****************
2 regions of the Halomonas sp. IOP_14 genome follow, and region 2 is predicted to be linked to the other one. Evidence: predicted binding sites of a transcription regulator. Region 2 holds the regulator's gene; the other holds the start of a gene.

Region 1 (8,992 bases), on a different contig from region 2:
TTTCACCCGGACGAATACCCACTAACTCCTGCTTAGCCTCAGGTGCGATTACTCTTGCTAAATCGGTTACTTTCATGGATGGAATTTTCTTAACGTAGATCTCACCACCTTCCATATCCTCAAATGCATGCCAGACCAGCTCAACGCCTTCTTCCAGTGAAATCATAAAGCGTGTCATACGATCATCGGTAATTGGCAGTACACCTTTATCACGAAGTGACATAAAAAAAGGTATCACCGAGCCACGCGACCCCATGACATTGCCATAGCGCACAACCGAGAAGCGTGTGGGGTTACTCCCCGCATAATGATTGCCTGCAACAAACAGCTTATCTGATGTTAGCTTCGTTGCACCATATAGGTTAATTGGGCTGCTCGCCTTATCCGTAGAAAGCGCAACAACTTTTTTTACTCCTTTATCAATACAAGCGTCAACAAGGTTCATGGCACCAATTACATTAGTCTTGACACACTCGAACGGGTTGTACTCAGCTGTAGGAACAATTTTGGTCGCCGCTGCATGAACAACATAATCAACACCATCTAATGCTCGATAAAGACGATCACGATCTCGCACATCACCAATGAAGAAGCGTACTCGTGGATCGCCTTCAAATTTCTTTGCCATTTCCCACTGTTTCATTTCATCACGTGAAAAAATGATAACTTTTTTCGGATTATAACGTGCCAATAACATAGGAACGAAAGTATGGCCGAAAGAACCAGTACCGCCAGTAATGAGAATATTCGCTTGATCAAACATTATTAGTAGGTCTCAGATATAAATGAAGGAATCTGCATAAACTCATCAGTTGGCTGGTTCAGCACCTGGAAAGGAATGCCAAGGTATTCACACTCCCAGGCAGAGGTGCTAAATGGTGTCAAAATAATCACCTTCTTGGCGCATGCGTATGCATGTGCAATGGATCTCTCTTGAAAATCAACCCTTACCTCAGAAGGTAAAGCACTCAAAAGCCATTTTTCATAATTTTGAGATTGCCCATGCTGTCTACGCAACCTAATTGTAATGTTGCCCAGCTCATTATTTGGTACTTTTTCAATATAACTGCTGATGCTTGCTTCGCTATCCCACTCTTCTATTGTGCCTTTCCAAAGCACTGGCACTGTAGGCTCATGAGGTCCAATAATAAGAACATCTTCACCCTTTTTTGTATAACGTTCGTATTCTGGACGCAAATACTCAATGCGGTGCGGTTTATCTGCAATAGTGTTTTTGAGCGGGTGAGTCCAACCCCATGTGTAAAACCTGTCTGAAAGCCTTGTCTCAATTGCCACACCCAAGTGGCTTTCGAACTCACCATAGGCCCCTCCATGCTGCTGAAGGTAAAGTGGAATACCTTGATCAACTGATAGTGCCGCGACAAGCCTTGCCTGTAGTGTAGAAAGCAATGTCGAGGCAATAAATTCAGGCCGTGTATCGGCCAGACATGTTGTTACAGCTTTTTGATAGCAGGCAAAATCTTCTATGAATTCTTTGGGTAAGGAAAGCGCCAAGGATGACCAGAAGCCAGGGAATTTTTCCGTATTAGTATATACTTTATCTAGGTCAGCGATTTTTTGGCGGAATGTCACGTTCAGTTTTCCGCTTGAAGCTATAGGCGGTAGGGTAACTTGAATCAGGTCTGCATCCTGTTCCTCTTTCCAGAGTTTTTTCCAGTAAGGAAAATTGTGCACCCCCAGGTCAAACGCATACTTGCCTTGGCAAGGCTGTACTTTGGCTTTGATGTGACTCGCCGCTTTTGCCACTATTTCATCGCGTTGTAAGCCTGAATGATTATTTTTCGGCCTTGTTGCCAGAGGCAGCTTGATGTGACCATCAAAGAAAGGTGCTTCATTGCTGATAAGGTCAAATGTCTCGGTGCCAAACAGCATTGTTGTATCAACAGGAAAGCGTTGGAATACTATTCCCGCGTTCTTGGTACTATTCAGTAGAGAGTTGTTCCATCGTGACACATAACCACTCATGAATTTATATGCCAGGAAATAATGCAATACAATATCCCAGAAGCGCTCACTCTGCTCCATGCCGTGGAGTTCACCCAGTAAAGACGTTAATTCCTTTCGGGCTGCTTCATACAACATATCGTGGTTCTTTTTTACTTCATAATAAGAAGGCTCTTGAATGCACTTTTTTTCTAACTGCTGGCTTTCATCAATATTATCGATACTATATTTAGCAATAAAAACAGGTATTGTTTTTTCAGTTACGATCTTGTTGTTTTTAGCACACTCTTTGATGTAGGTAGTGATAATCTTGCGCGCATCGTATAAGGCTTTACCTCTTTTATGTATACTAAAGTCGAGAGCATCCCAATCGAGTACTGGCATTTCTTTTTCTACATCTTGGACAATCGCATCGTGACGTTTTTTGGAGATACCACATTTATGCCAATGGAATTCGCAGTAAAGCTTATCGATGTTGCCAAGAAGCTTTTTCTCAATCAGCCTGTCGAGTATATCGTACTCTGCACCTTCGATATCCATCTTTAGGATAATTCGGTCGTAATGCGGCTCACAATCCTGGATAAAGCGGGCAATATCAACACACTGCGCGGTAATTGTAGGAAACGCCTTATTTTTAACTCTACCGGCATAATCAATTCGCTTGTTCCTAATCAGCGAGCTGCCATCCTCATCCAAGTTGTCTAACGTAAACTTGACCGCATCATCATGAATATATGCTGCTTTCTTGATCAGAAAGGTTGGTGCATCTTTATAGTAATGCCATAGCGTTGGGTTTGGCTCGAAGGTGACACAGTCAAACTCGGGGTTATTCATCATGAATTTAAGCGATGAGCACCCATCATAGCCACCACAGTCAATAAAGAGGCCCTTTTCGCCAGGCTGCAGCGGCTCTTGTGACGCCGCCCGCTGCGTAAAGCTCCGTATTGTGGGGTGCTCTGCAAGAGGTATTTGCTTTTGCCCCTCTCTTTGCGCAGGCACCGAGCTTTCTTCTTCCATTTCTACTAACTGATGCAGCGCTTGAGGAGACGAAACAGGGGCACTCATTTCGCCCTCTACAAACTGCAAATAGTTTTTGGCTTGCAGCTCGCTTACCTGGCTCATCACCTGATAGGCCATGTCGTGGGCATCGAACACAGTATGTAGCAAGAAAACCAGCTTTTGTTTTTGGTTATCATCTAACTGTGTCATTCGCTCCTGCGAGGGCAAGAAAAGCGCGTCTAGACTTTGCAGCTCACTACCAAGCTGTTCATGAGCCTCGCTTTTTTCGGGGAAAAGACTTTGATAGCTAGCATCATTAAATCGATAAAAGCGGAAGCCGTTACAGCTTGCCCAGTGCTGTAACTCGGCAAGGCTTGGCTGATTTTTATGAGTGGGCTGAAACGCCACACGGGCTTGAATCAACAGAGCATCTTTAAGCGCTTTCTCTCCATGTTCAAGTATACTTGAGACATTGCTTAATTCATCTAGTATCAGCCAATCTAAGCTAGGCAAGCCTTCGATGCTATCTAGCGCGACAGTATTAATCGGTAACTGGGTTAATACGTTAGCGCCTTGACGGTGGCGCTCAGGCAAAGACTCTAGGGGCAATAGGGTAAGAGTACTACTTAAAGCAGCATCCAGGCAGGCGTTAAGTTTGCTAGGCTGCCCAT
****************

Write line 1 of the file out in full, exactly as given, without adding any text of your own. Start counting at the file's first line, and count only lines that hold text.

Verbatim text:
2 regions of the Halomonas sp. IOP_14 genome follow, and region 2 is predicted to be linked to the other one. Evidence: predicted binding sites of a transcription regulator. Region 2 holds the regulator's gene; the other holds the start of a gene.